Friday, April 20, 2012

Time for Bucs to bury the great Vince Lascheid

I got about halfway through this and thought, hmmm, this is probably how I’d write if I was paid to wear a tie to work. I thought this had the heft to deserve consideration for publication at the Pittsburgh Post-Gazette, which sometimes runs my stuff on the Sunday Forum pages.
So I wrote this without silly asides, odd tangents or stabs at humor.
If you came here today for fart jokes, this is bound to disappoint.
But if you love Pittsburgh sports and remember the great Vince Lascheid, you might enjoy this. As a small consolation, I do include a mild profanity which I’ll delete before submitting, but swearing’s always fun.
Big home stand at PNC Park starts tonight. The Pirates are playing the world champion St. Louis Cardinals. Forecasts call for decent weather. Gangbuster crowds are expected.
That’s good. I love baseball and I want the Pirates to succeed.
So I hope to see everyone there at the ballpark.
All but one.
That would be Vince Lascheid.
Never heard of him?
A two-sport protege, it could be argued he’s the greatest -- and only -- player to earn cheers at PNC Park, The Civic Arena and Three Rivers Stadium.
In the last three years, he’s become one of the greatest comeback performers in city history. He died in March 2009 and he’s still coming back, a JumboTron Lazarus resurrected every seventh inning.
The Pirates play a film and audio clip of Lascheid, the beloved game organist for the Pirates and Penguins for more than 38 years, playing “Take Me Out to the Ballgame” for the seventh inning stretch.
They do this, they say, in tribute.
As a long-time cynical observer of Pirate ownership, let me offer another motive.
These bastards are cheap.
Rather than hire a talented and creative organist to embroider the game with snippets of musical wit, they prefer to nightly conjure Lascheid’s ghost and try and fool people into thinking the gesture is noble.
In fact, the recording only diminishes a legacy that’s best measured in just four or five notes.
That’s all it took him to engage and delight discerning fans who were alert to Lascheid’s deft and devastating humor.
When a player’s name was announced, Lascheid would, sneak in an often subversive little ditty that added so much subtle sparkle to a day at the ballpark.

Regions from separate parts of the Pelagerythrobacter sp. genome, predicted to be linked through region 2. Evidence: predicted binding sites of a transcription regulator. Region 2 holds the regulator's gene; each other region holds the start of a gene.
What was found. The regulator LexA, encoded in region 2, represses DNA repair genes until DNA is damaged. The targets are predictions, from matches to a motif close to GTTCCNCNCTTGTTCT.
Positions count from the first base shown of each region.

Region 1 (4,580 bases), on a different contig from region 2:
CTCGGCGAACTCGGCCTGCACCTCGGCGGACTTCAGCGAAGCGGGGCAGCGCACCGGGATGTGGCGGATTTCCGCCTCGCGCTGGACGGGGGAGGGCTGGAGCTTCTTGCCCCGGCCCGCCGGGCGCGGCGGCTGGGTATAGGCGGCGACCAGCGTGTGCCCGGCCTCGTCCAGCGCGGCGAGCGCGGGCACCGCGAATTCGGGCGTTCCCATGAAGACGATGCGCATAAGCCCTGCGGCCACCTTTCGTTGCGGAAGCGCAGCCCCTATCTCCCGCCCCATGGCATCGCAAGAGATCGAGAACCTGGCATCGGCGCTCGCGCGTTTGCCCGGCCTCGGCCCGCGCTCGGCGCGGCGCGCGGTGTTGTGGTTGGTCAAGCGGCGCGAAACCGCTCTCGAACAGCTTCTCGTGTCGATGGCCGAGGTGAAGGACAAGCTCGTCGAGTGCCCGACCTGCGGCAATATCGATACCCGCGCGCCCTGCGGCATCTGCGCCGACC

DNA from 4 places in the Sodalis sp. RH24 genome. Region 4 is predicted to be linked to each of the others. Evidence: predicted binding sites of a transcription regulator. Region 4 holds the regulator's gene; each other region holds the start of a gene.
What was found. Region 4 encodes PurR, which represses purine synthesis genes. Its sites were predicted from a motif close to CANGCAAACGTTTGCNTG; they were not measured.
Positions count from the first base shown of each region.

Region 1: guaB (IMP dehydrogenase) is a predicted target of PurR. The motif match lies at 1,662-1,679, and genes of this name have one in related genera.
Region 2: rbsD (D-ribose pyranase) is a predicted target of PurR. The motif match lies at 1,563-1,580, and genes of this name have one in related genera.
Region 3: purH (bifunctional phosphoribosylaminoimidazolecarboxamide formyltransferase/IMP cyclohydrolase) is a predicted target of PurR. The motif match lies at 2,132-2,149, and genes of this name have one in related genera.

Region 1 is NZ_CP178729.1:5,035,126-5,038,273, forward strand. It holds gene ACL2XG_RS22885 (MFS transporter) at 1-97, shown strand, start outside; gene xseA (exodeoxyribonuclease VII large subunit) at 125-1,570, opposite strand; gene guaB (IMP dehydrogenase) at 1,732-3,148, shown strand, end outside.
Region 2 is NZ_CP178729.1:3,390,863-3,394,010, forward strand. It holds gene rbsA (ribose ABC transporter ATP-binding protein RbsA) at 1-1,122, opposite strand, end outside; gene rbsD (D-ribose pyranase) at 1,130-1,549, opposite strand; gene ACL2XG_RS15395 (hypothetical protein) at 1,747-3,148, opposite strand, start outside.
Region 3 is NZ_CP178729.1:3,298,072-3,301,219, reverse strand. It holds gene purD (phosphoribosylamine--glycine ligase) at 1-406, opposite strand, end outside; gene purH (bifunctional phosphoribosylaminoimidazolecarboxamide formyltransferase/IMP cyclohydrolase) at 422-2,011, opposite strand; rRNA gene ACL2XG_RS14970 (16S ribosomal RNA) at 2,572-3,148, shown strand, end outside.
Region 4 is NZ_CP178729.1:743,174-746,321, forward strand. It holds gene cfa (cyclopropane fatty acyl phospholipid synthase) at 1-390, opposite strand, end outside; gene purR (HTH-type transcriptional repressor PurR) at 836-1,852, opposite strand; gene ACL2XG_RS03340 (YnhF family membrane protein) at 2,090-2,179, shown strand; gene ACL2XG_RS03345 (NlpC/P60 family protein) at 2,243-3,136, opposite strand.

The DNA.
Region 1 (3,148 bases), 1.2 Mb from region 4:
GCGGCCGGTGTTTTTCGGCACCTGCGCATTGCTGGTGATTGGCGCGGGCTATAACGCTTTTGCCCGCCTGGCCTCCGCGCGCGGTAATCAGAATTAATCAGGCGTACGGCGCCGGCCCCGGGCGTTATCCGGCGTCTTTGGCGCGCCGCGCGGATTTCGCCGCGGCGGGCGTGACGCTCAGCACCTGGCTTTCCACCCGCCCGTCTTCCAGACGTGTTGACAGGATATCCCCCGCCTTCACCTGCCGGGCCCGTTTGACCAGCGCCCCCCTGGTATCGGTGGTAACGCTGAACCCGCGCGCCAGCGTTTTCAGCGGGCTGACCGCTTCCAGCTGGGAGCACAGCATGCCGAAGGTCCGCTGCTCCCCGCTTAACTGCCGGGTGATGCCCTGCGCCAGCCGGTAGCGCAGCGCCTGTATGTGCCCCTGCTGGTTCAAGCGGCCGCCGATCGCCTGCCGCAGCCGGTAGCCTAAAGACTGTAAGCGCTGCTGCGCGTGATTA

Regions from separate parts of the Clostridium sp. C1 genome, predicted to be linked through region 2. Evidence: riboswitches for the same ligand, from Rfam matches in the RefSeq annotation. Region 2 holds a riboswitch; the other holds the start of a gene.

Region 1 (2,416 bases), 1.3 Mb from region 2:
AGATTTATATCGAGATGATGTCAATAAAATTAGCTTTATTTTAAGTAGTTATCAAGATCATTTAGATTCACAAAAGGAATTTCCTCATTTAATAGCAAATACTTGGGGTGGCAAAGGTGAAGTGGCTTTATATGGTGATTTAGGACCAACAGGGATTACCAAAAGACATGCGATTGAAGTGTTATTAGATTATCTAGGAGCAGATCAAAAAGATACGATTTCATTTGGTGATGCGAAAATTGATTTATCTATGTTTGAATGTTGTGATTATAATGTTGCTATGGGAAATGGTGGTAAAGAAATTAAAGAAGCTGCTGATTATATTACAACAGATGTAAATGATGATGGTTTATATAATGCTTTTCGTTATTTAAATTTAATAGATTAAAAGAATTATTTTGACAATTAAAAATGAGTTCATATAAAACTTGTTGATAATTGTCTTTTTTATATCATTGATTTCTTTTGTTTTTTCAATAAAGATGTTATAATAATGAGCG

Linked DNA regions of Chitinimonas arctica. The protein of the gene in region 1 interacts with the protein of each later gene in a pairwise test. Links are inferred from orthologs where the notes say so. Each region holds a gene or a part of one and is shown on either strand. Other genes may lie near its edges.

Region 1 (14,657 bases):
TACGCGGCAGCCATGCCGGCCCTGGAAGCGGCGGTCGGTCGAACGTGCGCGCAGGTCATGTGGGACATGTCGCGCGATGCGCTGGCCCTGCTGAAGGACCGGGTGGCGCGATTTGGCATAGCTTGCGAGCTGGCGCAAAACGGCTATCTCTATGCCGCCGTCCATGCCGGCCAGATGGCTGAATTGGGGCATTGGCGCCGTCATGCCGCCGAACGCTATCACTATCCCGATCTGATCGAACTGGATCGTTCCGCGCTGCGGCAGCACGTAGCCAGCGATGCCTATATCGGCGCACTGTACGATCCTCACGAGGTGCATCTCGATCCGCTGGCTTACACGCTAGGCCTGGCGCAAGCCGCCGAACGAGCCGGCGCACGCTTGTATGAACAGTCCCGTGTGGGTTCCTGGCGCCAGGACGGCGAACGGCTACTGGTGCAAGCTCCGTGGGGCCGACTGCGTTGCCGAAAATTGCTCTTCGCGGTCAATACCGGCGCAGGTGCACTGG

Benny Ayala would hear “Tie (Ayala) Ribbon 'round the Old Oak Tree.”
Future Hall of Famer Ozzie Smith got “We’re Off To See The Wizard.”
Padre catcher Chris Gomez heard the theme from “The Addam’s Family.”
After Met Bobby Bonilla split our Bucs for bigger bucks, he was greeted with a lickity-split version of Steve Miller’s “Take The Money and Run.”
The week pretty boy Dodger Steve Garvey was tabbed by a national magazine for being one of America’s most beautiful people, he’d sashay up to the batter’s box listening to the same iconic song they play for Miss America. Garvey complained. He said it was insulting and demanded Lascheid cease playing it.
Fair enough, Lascheid said, and next time Garvey came up to bat, Lascheid played “Isn’t She Lovely.”
He had free reign to musically editorialize on every on-field situation.
An opposing player striking out heard a jiffy little blast of Queen’s “Another One Bite’s the Dust.”
When a dangerous Astro hitter named Jesus Alou hit into a inning-killing double play, Lascheid played the musical hallelujah, “What a Friend We Have In Jesus.”
A huddle of umpires gathering to discuss a controversial call was sound-tracked with “Three Blind Mice.”
“Send in the Clowns” filled the ears of opposing managers who strolled to the mound to change pitchers. The same situation involving the Pirates inspired a more encouraging melody, the theme from the Alka Seltzer commercial: “Plop! Plop! Fizz! Fizz! Oh, what a relief it is!”
When brawls broke out, he’d appeal to gentler natures by serenading the bloodied combatants with “Let There Be Peace on Earth.”
His contributions to Penguin lore are no less indelible and earned him induction into the club hall of fame in 2003.
That such genius is irreplaceable doesn’t mean we shouldn’t try.
Beloved Cubs icon Harry Caray was considered irreplaceable, too. He’s honored with a statue outside of Wrigley Field, but his signature moment, his drunken slurring of the “Take Me Out to the Ball Game,” is vanquished, replaced by a great tradition of various celebrities taking the mic.
The Pirates should consider a similar move. They should audition lively local organists to fill the Vince Lascheid Bench.
It would add buoyant atmosphere to an event that, like so many others, is numbed by high-decibel pop hits played because teams mistakenly believe the familiarity will lure young fans whose access to that very music is now without limits.
No one needs more Selena Gomez. Everyone needs a little more novelty.
We can best honor Vince Lascheid by giving a talented organist a chance to be Vince Lascheid.

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